TOEFL Changes in 2019-2020 (Updated February 22, 2020)
The TOEFL changed on August 1, 2019. Major changes to the reading, listening and speaking sections began on that day. Since then, ETS has announced a series of smaller changes (shorter wait times between tests, instant scoring, etc). Most of these changes have been well-publicized, but some of them are “secret changes.” Here’s what you need to note.
Reading Section Changes
You will still get three or four passages to read. If you get four passages, one of them will be an “experimental” passage that is not graded.
Each reading passage will have 9 or 10 questions, instead of 12 to 14 questions. You will be given 54 minutes (three passages) or 74 minutes (four passages) to finish the reading section. This means you will have about 18 minutes per passage and 105 seconds per question (instead of 90 seconds like on the old test). Note that you may be required to achieve increased accuracy, so it is not safe to say that this change makes the reading section “easier.”
If the total number of questions for a passage is 9, that means a “fill in a table” question will appear as the last question. According to ETS, each passage will have exactly 10 questions every time, but this is incorrect information.
The articles are the same length and difficulty level as before. The same types of questions are used. Note that “fill in a table” and “pronoun reference” questions have returned to the test. Expect to get them.
Unofficial reading scores are now given at the test center as soon as you finish the test.
Listening Section Changes
You will listen to two or three sets of listening materials. Each set will consist of either one conversation and two lectures (long set), or one conversation and one lecture (short set).
The long set has 17 questions and you will be given 10 minutes to solve them. The short set has 11 questions and you will be given 6.5 minutes to solve them. Note that the clock does not run while you are listening. This means you have about 35 seconds to solve each question, which is the same as on the old test. Some students have been given 7 minutes to solve the short set. The reason for this is unknown.
If you are given three sets, the third will be an additional short set. In this case one of your lectures and one of your conversations will not be graded. These experimental passages could come from any of the sets.
Note that the length of the passages is unchanged, and the difficulty level is unchanged. All of the same question types are being used.
Unofficial listening scores are now given at the test center as soon as you finish the test.
Speaking Section Changes
Speaking Question 1 (personal preference) and Speaking Question 5 (campus situation) have been removed from the test. The remaining questions are the same as before. Note, however, that “multiple choice” and “advantages/disadvantages” questions are not being used in the new question one.
Your score is now determined by one human rater and the SpeechRater software. This is called “Enhanced Speaking Scoring” by ETS. The SpeechRater software is new. Previously, students were graded only by human raters.
It now takes about three hours to finish the TOEFL, instead of 3.5 hours (not counting administrative stuff and your break). The test is still scored out of 120 points, and each section still has equal weight.
TOEFL Scoring Changes
Your TOEFL score report now contains a section referred to as “MyBest Scores.” This section combines the best result from each section of the test you have gotten over all of your attempts over the past two years. For example, if you take the test multiple times it will combine the best individual writing, speaking, reading and listening scores you achieved on all of the attempts. Note that some schools may not accept these scores and will continue to only accept single test scores. So far, most schools are not accepting these scores, but you can see my (incomplete) list of schools that accept them over here.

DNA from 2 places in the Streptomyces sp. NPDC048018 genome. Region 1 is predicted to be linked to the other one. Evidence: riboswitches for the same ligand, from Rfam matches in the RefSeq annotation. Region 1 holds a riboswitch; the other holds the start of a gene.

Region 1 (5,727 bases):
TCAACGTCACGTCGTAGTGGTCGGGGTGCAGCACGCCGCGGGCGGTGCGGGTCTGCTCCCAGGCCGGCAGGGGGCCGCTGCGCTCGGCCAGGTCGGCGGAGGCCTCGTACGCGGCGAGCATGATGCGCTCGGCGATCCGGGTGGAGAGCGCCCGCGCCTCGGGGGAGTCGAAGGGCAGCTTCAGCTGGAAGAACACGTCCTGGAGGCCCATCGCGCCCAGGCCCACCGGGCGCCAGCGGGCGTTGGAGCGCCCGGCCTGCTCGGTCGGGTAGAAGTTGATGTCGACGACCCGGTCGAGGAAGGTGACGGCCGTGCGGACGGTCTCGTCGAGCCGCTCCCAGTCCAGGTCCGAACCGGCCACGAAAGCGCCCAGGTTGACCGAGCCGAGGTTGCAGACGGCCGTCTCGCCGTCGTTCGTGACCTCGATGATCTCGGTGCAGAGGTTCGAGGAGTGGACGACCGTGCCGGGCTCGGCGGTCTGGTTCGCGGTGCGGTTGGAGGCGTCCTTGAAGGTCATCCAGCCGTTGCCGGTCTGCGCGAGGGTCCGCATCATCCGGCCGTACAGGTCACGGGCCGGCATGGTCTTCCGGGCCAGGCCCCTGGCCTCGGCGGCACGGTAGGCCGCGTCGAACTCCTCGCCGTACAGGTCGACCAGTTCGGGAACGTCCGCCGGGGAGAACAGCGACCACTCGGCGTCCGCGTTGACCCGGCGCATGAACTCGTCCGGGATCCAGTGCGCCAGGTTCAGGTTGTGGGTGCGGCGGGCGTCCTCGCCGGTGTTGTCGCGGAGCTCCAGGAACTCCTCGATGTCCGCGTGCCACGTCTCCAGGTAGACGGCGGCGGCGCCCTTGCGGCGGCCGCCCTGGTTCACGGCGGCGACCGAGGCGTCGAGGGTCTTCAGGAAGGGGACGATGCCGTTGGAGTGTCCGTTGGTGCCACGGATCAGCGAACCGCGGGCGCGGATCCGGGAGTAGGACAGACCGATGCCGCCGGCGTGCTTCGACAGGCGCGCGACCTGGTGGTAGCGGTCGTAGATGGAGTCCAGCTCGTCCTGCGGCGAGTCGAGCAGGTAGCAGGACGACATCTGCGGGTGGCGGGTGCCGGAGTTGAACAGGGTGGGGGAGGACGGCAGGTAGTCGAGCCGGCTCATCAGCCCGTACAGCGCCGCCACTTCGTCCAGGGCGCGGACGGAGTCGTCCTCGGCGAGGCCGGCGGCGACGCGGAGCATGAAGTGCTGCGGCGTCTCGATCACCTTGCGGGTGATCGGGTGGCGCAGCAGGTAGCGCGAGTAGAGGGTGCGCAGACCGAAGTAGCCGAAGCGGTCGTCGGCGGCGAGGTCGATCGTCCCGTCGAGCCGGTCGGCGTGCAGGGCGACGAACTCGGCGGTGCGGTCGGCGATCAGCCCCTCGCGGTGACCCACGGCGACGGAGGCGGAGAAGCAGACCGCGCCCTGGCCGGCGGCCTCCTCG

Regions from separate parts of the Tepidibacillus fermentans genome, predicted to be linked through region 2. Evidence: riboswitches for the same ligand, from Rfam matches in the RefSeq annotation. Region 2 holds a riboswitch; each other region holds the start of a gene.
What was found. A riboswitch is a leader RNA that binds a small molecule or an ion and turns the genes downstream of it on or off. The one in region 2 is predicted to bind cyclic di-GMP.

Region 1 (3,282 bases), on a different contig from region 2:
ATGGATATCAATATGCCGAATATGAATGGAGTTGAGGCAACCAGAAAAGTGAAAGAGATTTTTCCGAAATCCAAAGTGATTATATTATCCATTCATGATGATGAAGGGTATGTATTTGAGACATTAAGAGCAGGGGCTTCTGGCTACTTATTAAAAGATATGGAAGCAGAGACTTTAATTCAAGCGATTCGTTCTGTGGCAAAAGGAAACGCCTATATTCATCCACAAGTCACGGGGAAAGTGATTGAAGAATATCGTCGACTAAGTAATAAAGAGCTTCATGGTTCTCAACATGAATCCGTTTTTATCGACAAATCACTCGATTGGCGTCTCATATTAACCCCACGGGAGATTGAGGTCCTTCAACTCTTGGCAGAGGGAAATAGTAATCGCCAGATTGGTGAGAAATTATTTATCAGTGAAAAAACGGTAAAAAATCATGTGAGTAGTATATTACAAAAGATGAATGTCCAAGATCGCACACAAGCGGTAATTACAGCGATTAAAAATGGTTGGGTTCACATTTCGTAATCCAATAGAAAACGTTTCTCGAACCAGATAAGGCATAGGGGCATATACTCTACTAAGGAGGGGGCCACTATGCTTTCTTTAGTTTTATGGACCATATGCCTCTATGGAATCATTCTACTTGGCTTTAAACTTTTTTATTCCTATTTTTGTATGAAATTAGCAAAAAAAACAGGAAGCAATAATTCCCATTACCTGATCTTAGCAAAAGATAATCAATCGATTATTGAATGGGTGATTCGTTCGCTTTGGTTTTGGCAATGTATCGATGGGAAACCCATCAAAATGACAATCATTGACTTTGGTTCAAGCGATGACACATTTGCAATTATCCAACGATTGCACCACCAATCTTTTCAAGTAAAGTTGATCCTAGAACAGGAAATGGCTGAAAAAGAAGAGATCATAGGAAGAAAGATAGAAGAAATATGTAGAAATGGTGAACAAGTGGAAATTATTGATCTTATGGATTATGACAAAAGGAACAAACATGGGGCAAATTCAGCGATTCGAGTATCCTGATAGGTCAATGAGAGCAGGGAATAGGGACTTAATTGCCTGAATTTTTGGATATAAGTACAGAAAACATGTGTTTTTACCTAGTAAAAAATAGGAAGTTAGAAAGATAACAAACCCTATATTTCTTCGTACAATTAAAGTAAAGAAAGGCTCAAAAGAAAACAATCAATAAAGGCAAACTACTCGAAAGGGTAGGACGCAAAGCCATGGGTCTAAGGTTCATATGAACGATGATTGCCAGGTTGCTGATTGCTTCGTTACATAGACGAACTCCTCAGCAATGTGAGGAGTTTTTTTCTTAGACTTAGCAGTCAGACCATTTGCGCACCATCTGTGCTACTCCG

Less Specific Score Reports
In the past, students received overall speaking and writing scores, as well as specific level assessments (limited, weak, fair, good) for each of their writing tasks and for pairs of their speaking tasks. This indicated which parts of the test they did well on, and which parts they did poorly on. Those levels have now been removed from the score reports. Students only get overall scores now.
Faster Score Reports and Score Reviews
It now takes just six days to get your score (it used to take ten days). It now takes just three days to get a score review. Note that the SpeechRater is not used when a score review is requested.
TOEFL Registration Changes
Students can now take the test once per week. Previously they could only take the test once every two weeks.
It is now possible to register for the test just two days before it is given.
New Official TOEFL Test Prep Resources
ETS has suggested that a new version of the Official Guide to the TOEFL will be published in June, 2020. This is not official, however.
Older TOEFL Trends – 2018 and 2019
To quickly summarize, there are six main trends we’ve noticed in 2018 and 2019 that are separate from the announced changes described above:
- Independent writing question prompts are getting longer. They are sometimes as long as six sentences!
- A warning to “not used memorized examples” is sometimes displayed at the end of the independent writing question.
- In multiple-choice independent writing questions, students are sometimes told they can choose more than one option.
- Independent speaking question prompts are getting longer.
- It is now possible to get 25 points in the speaking section. Previously this was impossible.
Check Out Our Video Series on the Changes
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